Packed houses for British Steel Pension Fund roadshow event in Scunthorpe
Steel pensioners Wendy and Tony Wilkinson
By Scunthorpe Telegraph | Posted: 27 Oct 2017
A roadshow to discuss the future of the British Steel Pension Fund attracted packed houses to three sessions at The Baths Hall in Scunthorpe.
Representatives from the existing trustee board and the Pension Protection Fund (PPF) were in town on Tuesday (October 24) ahead of the December 11 deadline for stakeholders to vote on the future of their investments.
Pensioners who attended the first two-hour session agreed that the presentation had been well-organised and well-run.
But many like Martin Harrison, 63, and Chris Cooper, 60, were concerned about the "unknowns" which they now faced.
The two retired electrical engineers said: "It’s a Catch 22 situation. We have to wait for the Government ruling over payments of private pension when the state pension is also taken into consideration."
Many of the participants like Katrina Malynowsky, 58, had decided to opt for a new fund set up with cash from Tata Steel UK, the former owners of the Scunthorpe works.
Katrina, who worked in the Scunthorpe plate mill for 30 years until she was 51, said: "If the new scheme does not work out you can still join the Pension Protection Fund – but not vice-versa."
She also said she remained concerned about the impact on pensioners in same sex partnerships.
Steve Musgrove, a British Steel pensioner, who was at the meeting at The Baths Hall.
Steve Musgrave, 67, a retired maintenance fitter, said: "It was a very useful presentation. It seems if we join the PPF fund we lose out initially, but payments from the new scheme also dip eventually."
Harold Osborne, 72, a retired machinist, said: "Some of the people at the Baths were not listening. They just wanted to know their own personal details there and then without using the help-line provided.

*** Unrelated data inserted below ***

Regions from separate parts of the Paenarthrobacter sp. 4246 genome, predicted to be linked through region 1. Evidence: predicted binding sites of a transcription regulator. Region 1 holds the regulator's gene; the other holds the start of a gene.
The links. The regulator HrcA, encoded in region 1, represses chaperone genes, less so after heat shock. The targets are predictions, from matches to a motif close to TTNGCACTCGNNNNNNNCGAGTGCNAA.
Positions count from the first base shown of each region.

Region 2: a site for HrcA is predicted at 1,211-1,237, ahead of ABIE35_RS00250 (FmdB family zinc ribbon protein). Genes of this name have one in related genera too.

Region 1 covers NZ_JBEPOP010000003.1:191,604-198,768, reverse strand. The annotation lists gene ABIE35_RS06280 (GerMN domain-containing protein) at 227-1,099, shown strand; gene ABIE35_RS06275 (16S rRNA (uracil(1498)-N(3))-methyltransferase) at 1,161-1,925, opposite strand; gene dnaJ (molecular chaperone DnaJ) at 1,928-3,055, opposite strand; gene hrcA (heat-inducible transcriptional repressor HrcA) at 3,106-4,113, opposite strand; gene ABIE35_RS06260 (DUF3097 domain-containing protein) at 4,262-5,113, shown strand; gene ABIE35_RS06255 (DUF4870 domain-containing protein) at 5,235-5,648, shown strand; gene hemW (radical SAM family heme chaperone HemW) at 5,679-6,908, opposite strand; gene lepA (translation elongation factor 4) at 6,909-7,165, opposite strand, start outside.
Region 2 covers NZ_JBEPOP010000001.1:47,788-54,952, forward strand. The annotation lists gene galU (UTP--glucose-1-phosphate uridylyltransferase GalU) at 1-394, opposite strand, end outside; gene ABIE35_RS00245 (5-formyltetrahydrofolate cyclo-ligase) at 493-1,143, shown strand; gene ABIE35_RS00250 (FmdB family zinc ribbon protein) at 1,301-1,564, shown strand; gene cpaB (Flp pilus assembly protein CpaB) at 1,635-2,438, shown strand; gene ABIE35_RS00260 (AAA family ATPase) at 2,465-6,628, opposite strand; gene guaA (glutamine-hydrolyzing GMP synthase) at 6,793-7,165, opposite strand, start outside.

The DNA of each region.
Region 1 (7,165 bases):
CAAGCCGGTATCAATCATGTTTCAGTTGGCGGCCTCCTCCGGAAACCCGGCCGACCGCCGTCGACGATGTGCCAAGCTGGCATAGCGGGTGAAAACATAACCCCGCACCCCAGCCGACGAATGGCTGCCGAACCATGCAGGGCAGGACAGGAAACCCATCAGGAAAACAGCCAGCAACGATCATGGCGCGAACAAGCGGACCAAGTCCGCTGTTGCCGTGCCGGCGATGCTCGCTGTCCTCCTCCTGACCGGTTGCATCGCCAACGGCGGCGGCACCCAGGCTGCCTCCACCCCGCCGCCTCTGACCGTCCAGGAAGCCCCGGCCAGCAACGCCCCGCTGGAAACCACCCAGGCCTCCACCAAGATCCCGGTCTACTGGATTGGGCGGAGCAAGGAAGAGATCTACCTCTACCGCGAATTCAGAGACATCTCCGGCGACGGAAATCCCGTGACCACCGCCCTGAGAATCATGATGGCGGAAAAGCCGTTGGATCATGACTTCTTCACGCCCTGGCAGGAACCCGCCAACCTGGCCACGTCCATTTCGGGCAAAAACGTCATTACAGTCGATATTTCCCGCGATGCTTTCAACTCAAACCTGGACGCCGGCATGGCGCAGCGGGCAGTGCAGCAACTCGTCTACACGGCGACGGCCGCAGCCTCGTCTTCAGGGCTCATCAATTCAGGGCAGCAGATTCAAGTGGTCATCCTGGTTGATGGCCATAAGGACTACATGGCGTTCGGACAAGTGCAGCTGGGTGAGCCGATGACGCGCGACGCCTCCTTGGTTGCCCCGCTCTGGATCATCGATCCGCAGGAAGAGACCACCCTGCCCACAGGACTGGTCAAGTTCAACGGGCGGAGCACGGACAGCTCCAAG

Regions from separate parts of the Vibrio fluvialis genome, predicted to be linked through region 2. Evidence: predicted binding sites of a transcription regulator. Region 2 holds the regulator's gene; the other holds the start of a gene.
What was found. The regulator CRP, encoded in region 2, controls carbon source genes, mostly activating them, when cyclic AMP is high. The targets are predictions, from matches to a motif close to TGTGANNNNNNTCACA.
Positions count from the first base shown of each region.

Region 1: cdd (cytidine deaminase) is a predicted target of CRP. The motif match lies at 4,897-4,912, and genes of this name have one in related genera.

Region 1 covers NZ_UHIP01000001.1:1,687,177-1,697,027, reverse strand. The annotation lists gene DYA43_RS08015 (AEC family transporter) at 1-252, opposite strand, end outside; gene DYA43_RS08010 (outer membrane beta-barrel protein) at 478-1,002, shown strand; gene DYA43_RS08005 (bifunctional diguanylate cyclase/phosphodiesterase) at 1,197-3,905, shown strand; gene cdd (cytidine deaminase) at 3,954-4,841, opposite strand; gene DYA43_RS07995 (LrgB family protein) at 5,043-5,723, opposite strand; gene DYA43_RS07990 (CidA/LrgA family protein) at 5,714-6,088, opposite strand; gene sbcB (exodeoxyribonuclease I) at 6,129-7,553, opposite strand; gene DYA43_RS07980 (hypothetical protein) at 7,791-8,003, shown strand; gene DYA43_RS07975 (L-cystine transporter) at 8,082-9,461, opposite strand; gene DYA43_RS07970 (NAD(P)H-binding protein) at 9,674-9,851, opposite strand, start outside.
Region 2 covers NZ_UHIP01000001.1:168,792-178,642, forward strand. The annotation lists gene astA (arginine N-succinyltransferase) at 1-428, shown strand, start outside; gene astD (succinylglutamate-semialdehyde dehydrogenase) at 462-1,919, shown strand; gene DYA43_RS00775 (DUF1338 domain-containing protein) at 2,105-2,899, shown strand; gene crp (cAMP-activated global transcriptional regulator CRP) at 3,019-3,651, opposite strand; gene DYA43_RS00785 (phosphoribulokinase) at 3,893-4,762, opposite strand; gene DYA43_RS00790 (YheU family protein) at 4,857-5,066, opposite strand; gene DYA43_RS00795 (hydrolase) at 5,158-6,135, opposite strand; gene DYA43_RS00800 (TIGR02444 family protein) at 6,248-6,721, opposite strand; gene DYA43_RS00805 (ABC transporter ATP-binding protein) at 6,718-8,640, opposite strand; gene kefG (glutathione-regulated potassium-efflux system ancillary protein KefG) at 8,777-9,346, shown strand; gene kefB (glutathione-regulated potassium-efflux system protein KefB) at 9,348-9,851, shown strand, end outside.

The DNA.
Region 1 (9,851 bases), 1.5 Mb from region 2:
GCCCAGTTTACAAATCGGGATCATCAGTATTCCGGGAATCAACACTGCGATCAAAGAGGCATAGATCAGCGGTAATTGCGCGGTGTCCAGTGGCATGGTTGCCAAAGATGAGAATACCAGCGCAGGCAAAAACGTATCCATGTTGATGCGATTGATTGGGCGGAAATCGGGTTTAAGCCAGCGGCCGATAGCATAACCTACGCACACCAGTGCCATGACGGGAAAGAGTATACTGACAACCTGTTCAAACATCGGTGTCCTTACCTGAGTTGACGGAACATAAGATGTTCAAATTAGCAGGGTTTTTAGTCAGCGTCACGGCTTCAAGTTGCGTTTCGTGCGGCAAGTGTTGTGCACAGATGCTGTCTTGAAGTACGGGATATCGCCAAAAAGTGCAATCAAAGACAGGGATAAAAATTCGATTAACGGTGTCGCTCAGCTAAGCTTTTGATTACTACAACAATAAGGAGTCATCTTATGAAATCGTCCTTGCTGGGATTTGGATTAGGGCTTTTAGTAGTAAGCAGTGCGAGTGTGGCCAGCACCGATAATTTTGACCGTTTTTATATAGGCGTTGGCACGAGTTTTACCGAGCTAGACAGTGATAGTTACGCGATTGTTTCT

Tony Wilkinson, 74, a retired welder, said: "It was a very good presentation but there are a lot of loose ends to be tied up."
Peter Griffiths, 79, a retired planner, agreed: "There is a long way to go yet. The new scheme does not kick-off until next March."
Joining the 1,000-plus pensioners at the first briefing was Shaun Leckey, the Scunthorpe spokesman for the 4.500-strong British Steel Pensioner Members Group.
Harold Osbourne, British Steel pensioner, who was at the meeting.
Afterwards, Mr Leckey said: "The Baths Hall was full and the session started a little late because of the popularity of the event. It started off with a corporate Powerpoint presentation and introduction by the panellists as they attempted to give a history of how we got into a position that Tata Steel would no longer fund the old scheme.
"During question time the panellist didn’t get an easy ride and at one point there was a lot of angry shouts from the floor.
"Questions were asked over why the transfer values had suddenly increased and if they would have an overhaul effect on the scheme going forward.
"It seems the reason was they had to change the investment strategy when Tata decided it was no longer going to support the old scheme.
"Members tried to get the trustees to commit fully to using any surplus to increase the pre-1997 indexation and to pay additional benefits.
"Apparently it’s in the deeds but members haven seen this document .
"I asked why the pension has been set up in a hurry with some members not receiving figures or booklets and others waiting for a legislature change on the smoothing pension by the PPF and why the December 11 deadline was critical and why it could not extended to give members more time to decide.
"Overhaul it was well run and professionally put together but I did leave with more questions that time did not allow me to ask."
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